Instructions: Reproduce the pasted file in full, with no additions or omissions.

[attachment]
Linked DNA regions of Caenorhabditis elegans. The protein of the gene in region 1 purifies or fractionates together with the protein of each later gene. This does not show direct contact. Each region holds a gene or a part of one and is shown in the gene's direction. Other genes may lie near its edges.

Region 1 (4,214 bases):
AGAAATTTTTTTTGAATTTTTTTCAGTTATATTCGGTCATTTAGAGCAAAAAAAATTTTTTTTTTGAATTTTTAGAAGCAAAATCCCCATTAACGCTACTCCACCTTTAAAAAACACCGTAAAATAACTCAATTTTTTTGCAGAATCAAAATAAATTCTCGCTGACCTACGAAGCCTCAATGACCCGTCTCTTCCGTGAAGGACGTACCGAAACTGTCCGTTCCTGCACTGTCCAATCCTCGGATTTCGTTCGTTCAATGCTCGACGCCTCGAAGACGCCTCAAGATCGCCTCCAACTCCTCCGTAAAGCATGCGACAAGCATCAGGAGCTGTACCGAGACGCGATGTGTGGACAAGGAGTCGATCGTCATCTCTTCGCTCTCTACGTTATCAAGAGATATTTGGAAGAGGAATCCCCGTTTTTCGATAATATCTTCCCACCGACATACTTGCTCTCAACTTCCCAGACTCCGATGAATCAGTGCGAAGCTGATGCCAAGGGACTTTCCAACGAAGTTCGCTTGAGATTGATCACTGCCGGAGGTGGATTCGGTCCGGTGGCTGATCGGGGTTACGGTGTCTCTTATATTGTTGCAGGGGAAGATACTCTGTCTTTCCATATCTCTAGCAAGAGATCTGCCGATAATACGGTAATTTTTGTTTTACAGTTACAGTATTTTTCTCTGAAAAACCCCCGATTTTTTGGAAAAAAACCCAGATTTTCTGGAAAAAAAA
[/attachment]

Linked DNA regions of Caenorhabditis elegans. The protein of the gene in region 1 purifies or fractionates together with the protein of each later gene. This does not show direct contact. Each region holds a gene or a part of one and is shown in the gene's direction. Other genes may lie near its edges.

Region 1 (4,214 bases):
AGAAATTTTTTTTGAATTTTTTTCAGTTATATTCGGTCATTTAGAGCAAAAAAAATTTTTTTTTTGAATTTTTAGAAGCAAAATCCCCATTAACGCTACTCCACCTTTAAAAAACACCGTAAAATAACTCAATTTTTTTGCAGAATCAAAATAAATTCTCGCTGACCTACGAAGCCTCAATGACCCGTCTCTTCCGTGAAGGACGTACCGAAACTGTCCGTTCCTGCACTGTCCAATCCTCGGATTTCGTTCGTTCAATGCTCGACGCCTCGAAGACGCCTCAAGATCGCCTCCAACTCCTCCGTAAAGCATGCGACAAGCATCAGGAGCTGTACCGAGACGCGATGTGTGGACAAGGAGTCGATCGTCATCTCTTCGCTCTCTACGTTATCAAGAGATATTTGGAAGAGGAATCCCCGTTTTTCGATAATATCTTCCCACCGACATACTTGCTCTCAACTTCCCAGACTCCGATGAATCAGTGCGAAGCTGATGCCAAGGGACTTTCCAACGAAGTTCGCTTGAGATTGATCACTGCCGGAGGTGGATTCGGTCCGGTGGCTGATCGGGGTTACGGTGTCTCTTATATTGTTGCAGGGGAAGATACTCTGTCTTTCCATATCTCTAGCAAGAGATCTGCCGATAATACGGTAATTTTTGTTTTACAGTTACAGTATTTTTCTCTGAAAAACCCCCGATTTTTTGGAAAAAAACCCAGATTTTCTGGAAAAAAAA